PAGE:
Finding everybody is impossible. But as racial profiling and religious animosity rise within Western societies, too many vulnerables are simply pushed over the edge as the world around them turns rather brutally against them. Every anti-Muslim sentiment, every rejection of the symbols of Islam, tells too many locals that their country has abandoned them, labeled them and cut off their path to a viable career simply based on prejudice. They move from “in-between” to embrace an extreme social structure where they are valued. Those seeming “defenses against migrants,” for example, carried over to citizens who already live in the relevant country, simply make catching the real terrorists, stopping increasingly-successful local terrorist recruitment, that much more difficult.
The Huffington Post (September 15th) summarizes a report from the University of Minnesota, suggesting how our attitudes against Muslims has changed over the past decade: “In 2003, nearly 40 percent of respondents said they believed atheists didn’t agree with their ‘vision of American society.’ Roughly 26 percent said the same about Muslims… Just over 10 years later, attitudes toward atheists haven’t changed significantly. Roughly 42 percent of respondents say atheists don’t share their vision of American society.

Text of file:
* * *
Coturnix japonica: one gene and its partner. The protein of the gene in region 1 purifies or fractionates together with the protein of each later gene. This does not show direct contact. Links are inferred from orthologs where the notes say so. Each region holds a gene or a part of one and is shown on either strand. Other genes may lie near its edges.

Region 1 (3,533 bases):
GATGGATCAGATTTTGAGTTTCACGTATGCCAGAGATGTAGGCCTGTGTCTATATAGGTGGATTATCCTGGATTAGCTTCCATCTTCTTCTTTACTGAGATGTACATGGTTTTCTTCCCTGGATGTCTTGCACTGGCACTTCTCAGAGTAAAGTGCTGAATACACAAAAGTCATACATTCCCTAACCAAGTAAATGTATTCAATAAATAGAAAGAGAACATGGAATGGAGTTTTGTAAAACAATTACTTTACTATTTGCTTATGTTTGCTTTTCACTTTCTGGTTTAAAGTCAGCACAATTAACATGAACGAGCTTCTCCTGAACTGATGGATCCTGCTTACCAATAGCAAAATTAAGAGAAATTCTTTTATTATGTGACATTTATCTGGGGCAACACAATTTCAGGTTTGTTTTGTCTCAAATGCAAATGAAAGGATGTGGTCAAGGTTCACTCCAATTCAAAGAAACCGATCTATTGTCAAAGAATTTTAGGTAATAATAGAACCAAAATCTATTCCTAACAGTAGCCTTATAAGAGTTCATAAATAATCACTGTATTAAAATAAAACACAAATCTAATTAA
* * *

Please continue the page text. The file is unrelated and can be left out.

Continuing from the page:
“But the share of Americans who say the same about Muslims has risen to 45.5 percent ― a steeper increase than any other group the study inquired about, including immigrants, conservative Christians, African Americans and those in the LGBT community.”
The vituperatives being hurled by right wing candidates, Donald Trump at the top of the heap, have become an Islamist recruiter’s dream. The rhetoric suggests unworkable “answers,” but for those who simply believe what they are told by their “leaders,” the fact that such “conversations” are creating more terrorists and making tracing and tracking them so much more difficult becomes facts they don’t want to hear and won’t believe even when confronted with the evidence (if they even look at the evidence). We simply have to begin to apply common sense and stop helping this diabolical enemy with obviously-ineffective strategies.
I’m Peter Dekom, and we seem to thrive on fomenting vicious circles creating a seeming justification for failed and failing strategies that are literally killing us.